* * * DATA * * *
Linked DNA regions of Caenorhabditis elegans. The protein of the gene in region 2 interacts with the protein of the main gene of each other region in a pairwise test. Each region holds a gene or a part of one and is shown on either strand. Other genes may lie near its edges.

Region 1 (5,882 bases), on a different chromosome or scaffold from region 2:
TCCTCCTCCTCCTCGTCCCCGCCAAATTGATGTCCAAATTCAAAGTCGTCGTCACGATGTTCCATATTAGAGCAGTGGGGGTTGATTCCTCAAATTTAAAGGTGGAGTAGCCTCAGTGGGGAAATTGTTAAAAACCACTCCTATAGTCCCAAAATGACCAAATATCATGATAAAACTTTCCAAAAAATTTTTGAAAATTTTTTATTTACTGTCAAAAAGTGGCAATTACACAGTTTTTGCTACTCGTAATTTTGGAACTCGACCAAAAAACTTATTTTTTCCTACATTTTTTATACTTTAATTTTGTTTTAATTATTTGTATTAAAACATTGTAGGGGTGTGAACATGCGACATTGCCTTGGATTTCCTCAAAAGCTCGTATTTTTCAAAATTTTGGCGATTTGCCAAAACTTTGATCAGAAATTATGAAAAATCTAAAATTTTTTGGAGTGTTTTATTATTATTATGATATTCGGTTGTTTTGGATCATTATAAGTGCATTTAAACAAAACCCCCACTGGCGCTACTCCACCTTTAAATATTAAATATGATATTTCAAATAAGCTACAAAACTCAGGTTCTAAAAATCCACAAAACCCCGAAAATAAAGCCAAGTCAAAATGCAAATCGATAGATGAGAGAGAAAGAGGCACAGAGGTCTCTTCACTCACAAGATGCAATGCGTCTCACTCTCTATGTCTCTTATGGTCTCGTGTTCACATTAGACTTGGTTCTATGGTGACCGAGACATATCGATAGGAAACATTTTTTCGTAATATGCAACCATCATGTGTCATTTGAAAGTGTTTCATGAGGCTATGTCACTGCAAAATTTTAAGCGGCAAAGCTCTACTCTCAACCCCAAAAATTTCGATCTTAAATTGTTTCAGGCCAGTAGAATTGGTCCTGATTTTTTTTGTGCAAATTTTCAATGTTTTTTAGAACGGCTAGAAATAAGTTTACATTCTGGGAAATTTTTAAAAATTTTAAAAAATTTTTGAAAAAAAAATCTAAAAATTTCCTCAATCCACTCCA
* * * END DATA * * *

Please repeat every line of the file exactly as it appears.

Linked DNA regions of Caenorhabditis elegans. The protein of the gene in region 2 interacts with the protein of the main gene of each other region in a pairwise test. Each region holds a gene or a part of one and is shown on either strand. Other genes may lie near its edges.

Region 1 (5,882 bases), on a different chromosome or scaffold from region 2:
TCCTCCTCCTCCTCGTCCCCGCCAAATTGATGTCCAAATTCAAAGTCGTCGTCACGATGTTCCATATTAGAGCAGTGGGGGTTGATTCCTCAAATTTAAAGGTGGAGTAGCCTCAGTGGGGAAATTGTTAAAAACCACTCCTATAGTCCCAAAATGACCAAATATCATGATAAAACTTTCCAAAAAATTTTTGAAAATTTTTTATTTACTGTCAAAAAGTGGCAATTACACAGTTTTTGCTACTCGTAATTTTGGAACTCGACCAAAAAACTTATTTTTTCCTACATTTTTTATACTTTAATTTTGTTTTAATTATTTGTATTAAAACATTGTAGGGGTGTGAACATGCGACATTGCCTTGGATTTCCTCAAAAGCTCGTATTTTTCAAAATTTTGGCGATTTGCCAAAACTTTGATCAGAAATTATGAAAAATCTAAAATTTTTTGGAGTGTTTTATTATTATTATGATATTCGGTTGTTTTGGATCATTATAAGTGCATTTAAACAAAACCCCCACTGGCGCTACTCCACCTTTAAATATTAAATATGATATTTCAAATAAGCTACAAAACTCAGGTTCTAAAAATCCACAAAACCCCGAAAATAAAGCCAAGTCAAAATGCAAATCGATAGATGAGAGAGAAAGAGGCACAGAGGTCTCTTCACTCACAAGATGCAATGCGTCTCACTCTCTATGTCTCTTATGGTCTCGTGTTCACATTAGACTTGGTTCTATGGTGACCGAGACATATCGATAGGAAACATTTTTTCGTAATATGCAACCATCATGTGTCATTTGAAAGTGTTTCATGAGGCTATGTCACTGCAAAATTTTAAGCGGCAAAGCTCTACTCTCAACCCCAAAAATTTCGATCTTAAATTGTTTCAGGCCAGTAGAATTGGTCCTGATTTTTTTTGTGCAAATTTTCAATGTTTTTTAGAACGGCTAGAAATAAGTTTACATTCTGGGAAATTTTTAAAAATTTTAAAAAATTTTTGAAAAAAAAATCTAAAAATTTCCTCAATCCACTCCA